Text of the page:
If you still want a mid-sized shaft-drive that reminds you of your old CX500, why not have a look at the bike that inspired it. You’re no doubt already aware Moto Guzzi makes a bunch of more standard-style motorcycles, but it was the Italians’ new V85TT that won over our hearts in last year’s Middleweight ADV Shootout even though it didn’t win. Online specs have your old CX at 496 pounds full of gas; our scales had the V85 at 540, which seems semi “mid-size.”
Not only will you never have to clean or lube a chain, those perky cylinder heads poking out and up make valve adjustments a pleasurable task – all great reasons for Honda to copy MG back in the ’70s.
Other than the Guzzis, you’ll have to step up to bigger motorcycles to get a shaft, like Triumph’s Rocket 3 or Tiger 1200, which just lost a bunch of weight for 2023.
Perhaps something in a cruiser? Suzuki’s Boulevard cruisers and baggers, in 1783cc, 1462cc, and 805cc V-twin sizes, all have shaft drive. So do the Honda Fury and Shadows.
How about a BELT?
Then there’s the third way, which had ceased to exist almost until Harley-Davidson resuscitated it in 1980 – belt drive.
Kawasaki was right there in the early ‘80s, too, with belt-driven KZ440 LTDs and a belt-drive GPz305 in 1983. People were leery, as they always are, of the Gates Rubber Company’s new Kevlar-reinforced toothed-rubber belts. But over time the belt proved to be almost as no-maintenance and long-lived as most shafts. Matter of fact if the Japanese cruiser thing appeals to you, the Kawasaki Vulcan 900 still uses a belt, as do the big Vulcan 1700 bagger and tourer.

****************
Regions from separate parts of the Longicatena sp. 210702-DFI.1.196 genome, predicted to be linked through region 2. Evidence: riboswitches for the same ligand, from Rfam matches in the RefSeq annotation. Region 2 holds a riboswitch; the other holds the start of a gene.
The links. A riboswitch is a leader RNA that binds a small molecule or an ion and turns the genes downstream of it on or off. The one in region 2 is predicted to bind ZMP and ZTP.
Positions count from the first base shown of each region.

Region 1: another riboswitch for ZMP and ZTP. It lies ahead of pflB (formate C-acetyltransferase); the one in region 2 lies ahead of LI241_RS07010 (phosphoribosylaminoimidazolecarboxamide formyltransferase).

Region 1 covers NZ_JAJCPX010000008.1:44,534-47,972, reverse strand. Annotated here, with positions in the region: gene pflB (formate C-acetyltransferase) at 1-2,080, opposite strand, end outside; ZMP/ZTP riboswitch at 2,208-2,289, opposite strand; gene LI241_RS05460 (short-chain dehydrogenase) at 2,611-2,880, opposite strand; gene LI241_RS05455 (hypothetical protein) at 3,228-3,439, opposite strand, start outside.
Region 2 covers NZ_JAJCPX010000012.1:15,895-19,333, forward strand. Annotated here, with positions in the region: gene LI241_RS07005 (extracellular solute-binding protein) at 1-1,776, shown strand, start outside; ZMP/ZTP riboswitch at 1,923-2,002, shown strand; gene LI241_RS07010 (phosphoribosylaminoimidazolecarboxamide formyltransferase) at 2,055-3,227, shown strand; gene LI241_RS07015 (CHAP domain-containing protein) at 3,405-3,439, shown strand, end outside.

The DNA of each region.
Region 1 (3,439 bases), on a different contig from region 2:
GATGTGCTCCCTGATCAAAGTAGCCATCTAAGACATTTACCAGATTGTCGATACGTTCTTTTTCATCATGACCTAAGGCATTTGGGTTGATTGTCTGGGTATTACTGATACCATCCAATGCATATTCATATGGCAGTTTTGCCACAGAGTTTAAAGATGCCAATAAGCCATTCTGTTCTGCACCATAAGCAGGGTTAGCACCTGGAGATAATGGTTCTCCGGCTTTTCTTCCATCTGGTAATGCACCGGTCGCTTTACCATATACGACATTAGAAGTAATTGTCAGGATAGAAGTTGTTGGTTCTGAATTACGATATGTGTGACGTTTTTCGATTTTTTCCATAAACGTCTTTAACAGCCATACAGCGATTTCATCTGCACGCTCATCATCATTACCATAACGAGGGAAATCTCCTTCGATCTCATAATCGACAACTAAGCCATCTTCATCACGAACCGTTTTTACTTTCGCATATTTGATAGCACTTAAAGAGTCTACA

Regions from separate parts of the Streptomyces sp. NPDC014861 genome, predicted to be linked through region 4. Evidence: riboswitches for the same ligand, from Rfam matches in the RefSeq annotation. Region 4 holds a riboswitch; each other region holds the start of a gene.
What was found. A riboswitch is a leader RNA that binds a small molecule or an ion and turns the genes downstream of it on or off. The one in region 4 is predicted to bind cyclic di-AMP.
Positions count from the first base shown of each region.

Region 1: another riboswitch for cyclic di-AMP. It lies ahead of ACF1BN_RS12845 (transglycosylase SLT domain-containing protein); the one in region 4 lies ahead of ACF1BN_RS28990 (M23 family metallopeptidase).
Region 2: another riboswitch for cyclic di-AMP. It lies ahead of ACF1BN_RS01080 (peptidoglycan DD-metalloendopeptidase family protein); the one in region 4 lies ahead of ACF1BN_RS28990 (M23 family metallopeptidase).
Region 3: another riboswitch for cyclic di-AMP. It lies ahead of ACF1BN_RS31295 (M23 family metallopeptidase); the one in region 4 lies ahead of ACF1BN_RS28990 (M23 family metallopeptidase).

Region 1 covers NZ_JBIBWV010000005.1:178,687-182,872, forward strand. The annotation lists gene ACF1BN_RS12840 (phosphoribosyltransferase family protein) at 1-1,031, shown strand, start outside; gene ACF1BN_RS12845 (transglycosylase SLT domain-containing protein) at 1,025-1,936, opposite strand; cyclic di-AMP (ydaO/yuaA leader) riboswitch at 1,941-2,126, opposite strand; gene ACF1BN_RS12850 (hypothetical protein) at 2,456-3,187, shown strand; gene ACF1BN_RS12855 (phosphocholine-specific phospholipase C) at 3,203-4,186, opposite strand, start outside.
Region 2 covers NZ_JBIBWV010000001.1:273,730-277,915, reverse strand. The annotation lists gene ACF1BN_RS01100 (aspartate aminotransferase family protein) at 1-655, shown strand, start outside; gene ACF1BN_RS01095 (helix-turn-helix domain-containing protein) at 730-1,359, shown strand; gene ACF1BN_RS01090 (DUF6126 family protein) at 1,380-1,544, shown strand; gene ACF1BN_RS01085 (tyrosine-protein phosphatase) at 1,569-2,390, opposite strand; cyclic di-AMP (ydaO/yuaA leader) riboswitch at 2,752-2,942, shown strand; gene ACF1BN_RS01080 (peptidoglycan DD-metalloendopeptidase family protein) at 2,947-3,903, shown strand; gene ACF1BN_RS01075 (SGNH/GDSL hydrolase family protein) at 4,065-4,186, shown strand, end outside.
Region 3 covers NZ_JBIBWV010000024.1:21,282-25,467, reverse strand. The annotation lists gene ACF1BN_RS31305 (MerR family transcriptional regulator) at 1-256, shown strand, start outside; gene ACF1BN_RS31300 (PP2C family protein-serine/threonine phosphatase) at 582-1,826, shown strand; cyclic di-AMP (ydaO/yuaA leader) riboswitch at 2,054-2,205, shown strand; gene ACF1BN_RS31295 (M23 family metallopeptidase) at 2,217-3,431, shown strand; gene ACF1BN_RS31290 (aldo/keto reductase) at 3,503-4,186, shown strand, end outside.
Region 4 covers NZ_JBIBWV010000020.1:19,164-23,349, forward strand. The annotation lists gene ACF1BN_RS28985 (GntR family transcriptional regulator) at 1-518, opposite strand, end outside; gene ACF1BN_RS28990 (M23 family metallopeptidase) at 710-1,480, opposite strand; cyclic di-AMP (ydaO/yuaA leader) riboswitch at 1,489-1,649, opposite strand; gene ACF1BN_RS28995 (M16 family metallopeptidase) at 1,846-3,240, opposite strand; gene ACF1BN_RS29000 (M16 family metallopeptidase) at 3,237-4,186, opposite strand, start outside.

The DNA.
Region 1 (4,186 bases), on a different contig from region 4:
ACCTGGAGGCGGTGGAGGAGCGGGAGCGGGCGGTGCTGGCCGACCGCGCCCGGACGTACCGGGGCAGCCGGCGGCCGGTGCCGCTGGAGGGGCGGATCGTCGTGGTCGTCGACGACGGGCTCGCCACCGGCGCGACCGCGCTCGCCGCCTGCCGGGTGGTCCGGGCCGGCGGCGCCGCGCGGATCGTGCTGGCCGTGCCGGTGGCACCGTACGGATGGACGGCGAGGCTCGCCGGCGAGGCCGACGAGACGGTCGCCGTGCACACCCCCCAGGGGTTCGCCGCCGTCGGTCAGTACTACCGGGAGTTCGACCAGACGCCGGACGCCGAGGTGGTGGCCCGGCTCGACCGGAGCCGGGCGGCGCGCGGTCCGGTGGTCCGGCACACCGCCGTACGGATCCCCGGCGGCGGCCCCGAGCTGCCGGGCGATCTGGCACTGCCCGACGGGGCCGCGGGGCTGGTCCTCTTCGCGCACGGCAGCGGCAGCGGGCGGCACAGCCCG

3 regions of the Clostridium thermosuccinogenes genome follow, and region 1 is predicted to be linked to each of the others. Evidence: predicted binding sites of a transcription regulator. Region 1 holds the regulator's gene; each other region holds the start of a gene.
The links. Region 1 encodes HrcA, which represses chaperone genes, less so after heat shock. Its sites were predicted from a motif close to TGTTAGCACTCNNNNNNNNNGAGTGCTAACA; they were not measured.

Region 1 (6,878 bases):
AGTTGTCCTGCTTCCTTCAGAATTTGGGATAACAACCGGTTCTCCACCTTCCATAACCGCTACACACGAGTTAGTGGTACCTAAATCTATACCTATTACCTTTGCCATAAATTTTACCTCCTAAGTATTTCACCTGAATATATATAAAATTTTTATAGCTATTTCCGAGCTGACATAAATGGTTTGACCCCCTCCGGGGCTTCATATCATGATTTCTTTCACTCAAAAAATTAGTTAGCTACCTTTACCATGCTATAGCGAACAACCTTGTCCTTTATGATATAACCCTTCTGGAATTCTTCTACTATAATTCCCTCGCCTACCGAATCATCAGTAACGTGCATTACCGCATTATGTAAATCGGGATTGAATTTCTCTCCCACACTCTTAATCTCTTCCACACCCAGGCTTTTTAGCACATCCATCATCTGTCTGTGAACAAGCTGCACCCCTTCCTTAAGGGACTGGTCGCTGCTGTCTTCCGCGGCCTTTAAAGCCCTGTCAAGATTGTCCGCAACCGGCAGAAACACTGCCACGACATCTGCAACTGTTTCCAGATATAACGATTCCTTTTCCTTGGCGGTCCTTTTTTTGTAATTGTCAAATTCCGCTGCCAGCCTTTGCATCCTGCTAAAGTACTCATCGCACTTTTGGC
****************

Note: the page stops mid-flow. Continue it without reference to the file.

As does nearly every Harley currently made since 1992, with the notable exception of the new PanAmerica 1250. That’s because in gnarly off-road conditions like deep sand and mud, a chain cleans itself better; a pebble getting wedged between belt and sprocket can, rarely, break belt fibers. Also because you can always fix a chain in Swahili or wherever, when an exact replacement belt might be days or weeks away, and require you to remove the swingarm to install it.
Don’t forget Indian. Nearly all its bikes use belt final drive, just like Harley.
Belt technology, just like chain tech, never sleeps. Gates introduced its latest X9 tech in 2010.
Something in an electric?
There is one more belt-drive option if you want to dive headfirst into the 21st century. All Zero electric motorcycles use Gates toothed rubber drive belts for maximum efficiency and light weight. The Zero shown here is the 2022 FXE.
Your attraction to the shaft is completely understandable, and plenty of chain-intolerant people are in the same boat. But unless you’re planning on covering huge mileage in severe conditions, there really aren’t any good reasons anymore to let a chain or belt come between you and the motorcycle that speaks to you. Good luck, Rick, and send pics of your new Guzzi V85TT asap.
Direct your motorcycle-related, personal, or really any questions to AskMoAnything@motorcycle.com, Remember, the only dumb question is the incriminating one you ask in public using your real name.